Bannockburn House Ha-Ha Ditch

by Alasdair MacPherson 14th May 2009

During the determination of a recent planning application for a proposed development at Granada Service Station near Bannockburn, Council officers discovered the existence of a ha-ha ditch, which prior to the formation of Snabhead interchange, formed part of grounds of Bannockburn House estate. There is approximately 100 metres left of the ditch and the stone walls are 1.2m high.

Below is brief description of the ha-ha ditch from Stirling Council's archaeologist Lorna Main.

"A ha-ha is a dry ditch or sunken fence which served to divide the formal landscaped garden of a country house from the wider landscaped park area without interrupting the view. As it was designed not to interrupt the view from the House or other garden viewpoints/features, a ha-ha was therefore invisible until seen from close by.

Bannockburn House Estate Grounds Ha-Ha Ditch
Photo taken 14th May 2009

It was an alternative to a wall, fence or hedge and consists of a trench, the inner side of which is vertical and is often faced with stone; with the outer slope face sloped and turfed, making the trench, in effect, a sunken fence or wall.

It functioned as a visually discreet means of keeping cattle and sheep in the pastures and out of the formal gardens, without the need for obtrusive fencing. It also kept wild animals such as deer out of the more manicured gardens. On occasions the ditch contained a hedge rather than a built wall. In this context they were first used as an element in early 18th century French formal landscape garden design as a discreet sunken fence.

image courtesy of Wikipedia

However, the concept has its origins in miltary history where it was first used in fortifications as a blind ditch to surprise the enemy. Sunken ditches were also features of medieval deer parks where the ditch was designed to keep deer inside the park boundary. With regard to the origin of the term 'ha ha' it has been anecdotally suggested that the name is derived from the surprise of ordinary folk on their access being suddenly prevented by a sunken obstacle that they called them Ha! Ha's! reflecting this surprise!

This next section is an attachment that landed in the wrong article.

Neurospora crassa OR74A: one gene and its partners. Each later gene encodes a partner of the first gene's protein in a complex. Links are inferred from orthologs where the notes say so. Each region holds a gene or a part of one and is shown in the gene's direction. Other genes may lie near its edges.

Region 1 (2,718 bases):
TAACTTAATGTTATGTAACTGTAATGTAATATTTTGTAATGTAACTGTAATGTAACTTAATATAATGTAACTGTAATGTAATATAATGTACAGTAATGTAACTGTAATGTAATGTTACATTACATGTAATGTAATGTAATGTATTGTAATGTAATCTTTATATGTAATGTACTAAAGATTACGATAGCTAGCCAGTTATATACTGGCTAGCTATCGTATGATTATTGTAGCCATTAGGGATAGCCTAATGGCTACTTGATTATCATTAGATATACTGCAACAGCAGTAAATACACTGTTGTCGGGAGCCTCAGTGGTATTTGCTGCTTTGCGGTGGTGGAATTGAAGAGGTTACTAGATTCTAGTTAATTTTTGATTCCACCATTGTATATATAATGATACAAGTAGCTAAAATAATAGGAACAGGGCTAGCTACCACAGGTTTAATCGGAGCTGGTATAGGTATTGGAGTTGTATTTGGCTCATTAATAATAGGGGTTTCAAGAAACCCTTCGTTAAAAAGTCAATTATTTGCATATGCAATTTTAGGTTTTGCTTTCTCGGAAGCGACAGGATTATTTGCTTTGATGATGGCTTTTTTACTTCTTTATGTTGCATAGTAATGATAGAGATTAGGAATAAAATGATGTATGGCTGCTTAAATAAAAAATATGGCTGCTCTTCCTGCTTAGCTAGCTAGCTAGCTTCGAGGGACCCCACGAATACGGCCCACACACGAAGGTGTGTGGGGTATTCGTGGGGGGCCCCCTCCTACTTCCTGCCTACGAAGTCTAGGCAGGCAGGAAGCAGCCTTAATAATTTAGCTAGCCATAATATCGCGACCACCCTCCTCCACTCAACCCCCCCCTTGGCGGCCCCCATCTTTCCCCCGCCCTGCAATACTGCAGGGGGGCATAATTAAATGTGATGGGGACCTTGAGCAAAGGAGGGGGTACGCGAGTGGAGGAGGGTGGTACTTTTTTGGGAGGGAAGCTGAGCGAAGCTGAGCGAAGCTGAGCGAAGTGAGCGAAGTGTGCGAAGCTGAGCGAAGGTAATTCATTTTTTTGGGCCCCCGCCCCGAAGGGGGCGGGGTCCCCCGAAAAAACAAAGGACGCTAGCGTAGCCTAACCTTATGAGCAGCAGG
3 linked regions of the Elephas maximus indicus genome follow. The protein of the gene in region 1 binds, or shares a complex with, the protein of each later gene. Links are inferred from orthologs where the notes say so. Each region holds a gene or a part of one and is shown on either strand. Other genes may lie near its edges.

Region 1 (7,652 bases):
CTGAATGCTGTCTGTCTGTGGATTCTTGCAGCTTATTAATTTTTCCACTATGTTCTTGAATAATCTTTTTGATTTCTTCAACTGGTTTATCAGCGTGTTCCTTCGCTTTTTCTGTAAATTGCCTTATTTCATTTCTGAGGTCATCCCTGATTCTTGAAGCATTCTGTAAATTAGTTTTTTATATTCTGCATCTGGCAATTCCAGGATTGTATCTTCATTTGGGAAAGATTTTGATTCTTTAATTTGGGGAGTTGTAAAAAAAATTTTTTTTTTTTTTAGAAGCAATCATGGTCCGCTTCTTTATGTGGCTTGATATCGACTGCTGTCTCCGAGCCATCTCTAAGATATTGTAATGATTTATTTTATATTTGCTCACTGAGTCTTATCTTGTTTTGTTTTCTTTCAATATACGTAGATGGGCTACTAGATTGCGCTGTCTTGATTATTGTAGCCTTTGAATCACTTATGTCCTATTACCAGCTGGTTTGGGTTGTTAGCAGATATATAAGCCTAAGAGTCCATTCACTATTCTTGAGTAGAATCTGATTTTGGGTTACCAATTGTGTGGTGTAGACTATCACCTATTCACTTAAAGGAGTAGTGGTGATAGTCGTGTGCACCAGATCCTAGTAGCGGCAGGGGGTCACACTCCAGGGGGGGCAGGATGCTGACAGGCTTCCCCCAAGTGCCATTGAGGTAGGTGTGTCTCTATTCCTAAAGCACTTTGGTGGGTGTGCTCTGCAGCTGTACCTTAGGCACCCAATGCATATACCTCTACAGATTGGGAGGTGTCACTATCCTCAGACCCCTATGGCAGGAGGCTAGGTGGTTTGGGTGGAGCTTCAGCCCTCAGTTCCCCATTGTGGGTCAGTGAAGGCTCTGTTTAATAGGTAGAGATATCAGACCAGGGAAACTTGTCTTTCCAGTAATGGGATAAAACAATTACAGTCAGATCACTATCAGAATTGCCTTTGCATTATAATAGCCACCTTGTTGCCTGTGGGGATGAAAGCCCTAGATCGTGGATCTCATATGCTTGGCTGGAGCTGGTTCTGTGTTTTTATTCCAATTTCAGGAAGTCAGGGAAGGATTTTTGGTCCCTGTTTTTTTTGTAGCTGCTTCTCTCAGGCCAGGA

Most typically ha-has are still found in the grounds of grand country houses and recorded examples vary in depth from about 2 feet to 9 feet. Although ha-has are thought to still be a common feature of Country Estates across Britain not many have been formally recorded. 12 are noted across Scotland in various states of survival, five of which are in the Stirling Council area, namely Bannockburn, Mugdock, Airthrey, Gargunnock and Keir.

Bannockburn's ha-ha ditch has been divorced both physically and visually from the big house. The wall of the Bannockburn House ha-ha lies on the east side of the feature, concealed from the views west from Bannockburn House itself and keeping animals out of the formal gardens from that side. It is an interesting, if short and detached survival of what was once presumably a more extensive estate feature.

Photo taken on 14th May 2009

It was first noted during an archaeological survey of the site in 2003 as part of preparatory research undertaken at the request of the planning authority in relation to an earlier planning application on Pirnhall site."


Lorna Main
Archaeology Officer
8th May 2009

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